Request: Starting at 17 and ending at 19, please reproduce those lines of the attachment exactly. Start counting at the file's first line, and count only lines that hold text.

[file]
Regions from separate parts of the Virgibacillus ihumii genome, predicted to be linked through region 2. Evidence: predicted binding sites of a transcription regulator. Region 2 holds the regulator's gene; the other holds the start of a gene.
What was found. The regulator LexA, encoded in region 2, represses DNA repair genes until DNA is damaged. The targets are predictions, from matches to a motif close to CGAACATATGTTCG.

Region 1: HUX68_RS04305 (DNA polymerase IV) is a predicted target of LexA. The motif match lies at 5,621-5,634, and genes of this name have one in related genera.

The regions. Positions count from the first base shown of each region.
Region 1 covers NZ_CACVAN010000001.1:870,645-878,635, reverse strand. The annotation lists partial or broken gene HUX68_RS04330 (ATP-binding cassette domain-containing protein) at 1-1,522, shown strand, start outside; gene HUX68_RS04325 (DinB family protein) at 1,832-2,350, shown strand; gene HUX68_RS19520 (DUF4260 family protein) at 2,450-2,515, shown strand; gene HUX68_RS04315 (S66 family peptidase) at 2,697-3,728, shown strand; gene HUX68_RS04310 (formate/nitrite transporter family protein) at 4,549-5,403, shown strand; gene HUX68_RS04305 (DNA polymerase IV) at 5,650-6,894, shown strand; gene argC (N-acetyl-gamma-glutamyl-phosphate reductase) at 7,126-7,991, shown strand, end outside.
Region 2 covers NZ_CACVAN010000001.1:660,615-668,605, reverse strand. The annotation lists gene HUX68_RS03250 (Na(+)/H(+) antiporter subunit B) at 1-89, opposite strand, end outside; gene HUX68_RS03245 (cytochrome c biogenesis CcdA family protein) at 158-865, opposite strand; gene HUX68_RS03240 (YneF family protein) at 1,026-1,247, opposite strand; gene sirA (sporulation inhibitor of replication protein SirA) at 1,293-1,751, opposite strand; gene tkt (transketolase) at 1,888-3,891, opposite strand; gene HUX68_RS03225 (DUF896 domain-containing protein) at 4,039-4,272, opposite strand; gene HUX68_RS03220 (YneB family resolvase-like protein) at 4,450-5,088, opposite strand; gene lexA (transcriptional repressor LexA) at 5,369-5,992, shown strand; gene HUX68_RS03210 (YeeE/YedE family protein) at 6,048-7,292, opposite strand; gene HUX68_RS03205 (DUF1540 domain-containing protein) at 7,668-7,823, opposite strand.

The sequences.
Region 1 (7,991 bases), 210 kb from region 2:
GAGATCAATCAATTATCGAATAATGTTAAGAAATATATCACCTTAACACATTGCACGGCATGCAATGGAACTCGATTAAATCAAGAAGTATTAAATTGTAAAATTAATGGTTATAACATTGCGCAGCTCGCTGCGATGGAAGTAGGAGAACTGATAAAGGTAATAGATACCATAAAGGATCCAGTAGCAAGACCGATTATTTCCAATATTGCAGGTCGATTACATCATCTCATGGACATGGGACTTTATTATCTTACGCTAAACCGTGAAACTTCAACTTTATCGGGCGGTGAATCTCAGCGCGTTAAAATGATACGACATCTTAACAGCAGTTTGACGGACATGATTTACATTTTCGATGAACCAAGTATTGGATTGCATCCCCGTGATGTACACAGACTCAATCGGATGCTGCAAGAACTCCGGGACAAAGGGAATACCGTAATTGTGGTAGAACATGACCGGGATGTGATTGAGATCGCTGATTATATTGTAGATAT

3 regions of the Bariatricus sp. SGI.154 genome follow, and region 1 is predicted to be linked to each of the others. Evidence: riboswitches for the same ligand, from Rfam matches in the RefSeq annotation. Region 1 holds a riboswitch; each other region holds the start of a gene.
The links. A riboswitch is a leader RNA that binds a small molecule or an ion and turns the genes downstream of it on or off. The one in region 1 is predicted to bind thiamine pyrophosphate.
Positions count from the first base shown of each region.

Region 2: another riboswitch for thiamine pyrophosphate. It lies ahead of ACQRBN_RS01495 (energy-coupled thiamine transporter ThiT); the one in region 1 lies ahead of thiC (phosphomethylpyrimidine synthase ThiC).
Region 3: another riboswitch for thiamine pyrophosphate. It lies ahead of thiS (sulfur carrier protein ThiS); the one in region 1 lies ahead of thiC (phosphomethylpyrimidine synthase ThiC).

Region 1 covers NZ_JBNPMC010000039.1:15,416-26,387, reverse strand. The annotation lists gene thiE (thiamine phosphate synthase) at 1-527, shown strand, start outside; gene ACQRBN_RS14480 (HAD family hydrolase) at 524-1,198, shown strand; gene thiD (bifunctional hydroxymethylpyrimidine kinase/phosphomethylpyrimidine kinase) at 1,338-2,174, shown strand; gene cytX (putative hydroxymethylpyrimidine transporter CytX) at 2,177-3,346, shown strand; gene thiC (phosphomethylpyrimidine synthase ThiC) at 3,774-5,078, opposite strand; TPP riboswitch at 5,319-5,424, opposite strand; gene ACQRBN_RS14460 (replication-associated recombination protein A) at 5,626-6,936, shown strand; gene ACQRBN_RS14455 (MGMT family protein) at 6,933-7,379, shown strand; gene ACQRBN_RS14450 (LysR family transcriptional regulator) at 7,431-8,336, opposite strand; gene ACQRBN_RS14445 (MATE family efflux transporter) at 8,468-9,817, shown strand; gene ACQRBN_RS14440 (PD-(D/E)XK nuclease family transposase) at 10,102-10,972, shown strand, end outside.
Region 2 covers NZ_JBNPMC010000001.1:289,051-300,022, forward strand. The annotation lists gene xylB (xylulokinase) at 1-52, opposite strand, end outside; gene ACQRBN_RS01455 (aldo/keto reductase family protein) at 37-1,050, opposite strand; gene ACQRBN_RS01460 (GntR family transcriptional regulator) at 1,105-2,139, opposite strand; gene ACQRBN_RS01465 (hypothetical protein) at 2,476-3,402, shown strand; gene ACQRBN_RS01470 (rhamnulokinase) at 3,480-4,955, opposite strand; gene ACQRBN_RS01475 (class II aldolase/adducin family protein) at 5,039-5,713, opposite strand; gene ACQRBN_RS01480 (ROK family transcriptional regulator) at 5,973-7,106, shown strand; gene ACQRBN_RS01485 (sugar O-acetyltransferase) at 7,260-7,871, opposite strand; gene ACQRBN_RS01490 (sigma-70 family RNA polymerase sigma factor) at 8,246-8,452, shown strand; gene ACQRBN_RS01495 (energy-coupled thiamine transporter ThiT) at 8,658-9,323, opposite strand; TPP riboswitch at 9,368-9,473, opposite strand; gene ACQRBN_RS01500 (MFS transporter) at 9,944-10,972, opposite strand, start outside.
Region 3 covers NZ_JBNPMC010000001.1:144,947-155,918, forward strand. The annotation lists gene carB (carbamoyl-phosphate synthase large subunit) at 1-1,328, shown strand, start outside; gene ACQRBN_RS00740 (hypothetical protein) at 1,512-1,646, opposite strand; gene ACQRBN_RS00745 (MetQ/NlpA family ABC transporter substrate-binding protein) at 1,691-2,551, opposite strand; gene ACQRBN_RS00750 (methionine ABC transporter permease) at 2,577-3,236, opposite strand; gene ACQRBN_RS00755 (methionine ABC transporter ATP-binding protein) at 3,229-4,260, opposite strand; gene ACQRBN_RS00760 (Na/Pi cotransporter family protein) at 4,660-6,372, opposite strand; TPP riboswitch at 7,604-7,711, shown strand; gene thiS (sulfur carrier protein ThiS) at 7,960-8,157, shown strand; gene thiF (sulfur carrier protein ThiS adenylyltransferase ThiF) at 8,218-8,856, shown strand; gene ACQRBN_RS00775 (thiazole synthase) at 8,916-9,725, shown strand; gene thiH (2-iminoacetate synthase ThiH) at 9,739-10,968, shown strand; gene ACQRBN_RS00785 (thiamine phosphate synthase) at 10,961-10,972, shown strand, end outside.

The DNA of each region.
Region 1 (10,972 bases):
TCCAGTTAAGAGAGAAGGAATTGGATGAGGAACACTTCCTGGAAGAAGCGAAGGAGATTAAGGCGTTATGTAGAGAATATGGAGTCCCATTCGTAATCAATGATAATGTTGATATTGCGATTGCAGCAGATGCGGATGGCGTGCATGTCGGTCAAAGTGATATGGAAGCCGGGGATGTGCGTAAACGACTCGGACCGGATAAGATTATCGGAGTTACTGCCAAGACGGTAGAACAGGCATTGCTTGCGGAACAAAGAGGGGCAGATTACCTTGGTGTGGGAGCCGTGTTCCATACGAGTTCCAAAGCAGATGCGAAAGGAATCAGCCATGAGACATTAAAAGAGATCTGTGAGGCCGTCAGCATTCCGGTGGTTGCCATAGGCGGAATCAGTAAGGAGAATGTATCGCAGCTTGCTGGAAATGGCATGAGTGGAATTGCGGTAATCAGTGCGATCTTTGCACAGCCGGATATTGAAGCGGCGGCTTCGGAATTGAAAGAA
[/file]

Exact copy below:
Region 3 covers NZ_JBNPMC010000001.1:144,947-155,918, forward strand. The annotation lists gene carB (carbamoyl-phosphate synthase large subunit) at 1-1,328, shown strand, start outside; gene ACQRBN_RS00740 (hypothetical protein) at 1,512-1,646, opposite strand; gene ACQRBN_RS00745 (MetQ/NlpA family ABC transporter substrate-binding protein) at 1,691-2,551, opposite strand; gene ACQRBN_RS00750 (methionine ABC transporter permease) at 2,577-3,236, opposite strand; gene ACQRBN_RS00755 (methionine ABC transporter ATP-binding protein) at 3,229-4,260, opposite strand; gene ACQRBN_RS00760 (Na/Pi cotransporter family protein) at 4,660-6,372, opposite strand; TPP riboswitch at 7,604-7,711, shown strand; gene thiS (sulfur carrier protein ThiS) at 7,960-8,157, shown strand; gene thiF (sulfur carrier protein ThiS adenylyltransferase ThiF) at 8,218-8,856, shown strand; gene ACQRBN_RS00775 (thiazole synthase) at 8,916-9,725, shown strand; gene thiH (2-iminoacetate synthase ThiH) at 9,739-10,968, shown strand; gene ACQRBN_RS00785 (thiamine phosphate synthase) at 10,961-10,972, shown strand, end outside.

The DNA of each region.
Region 1 (10,972 bases):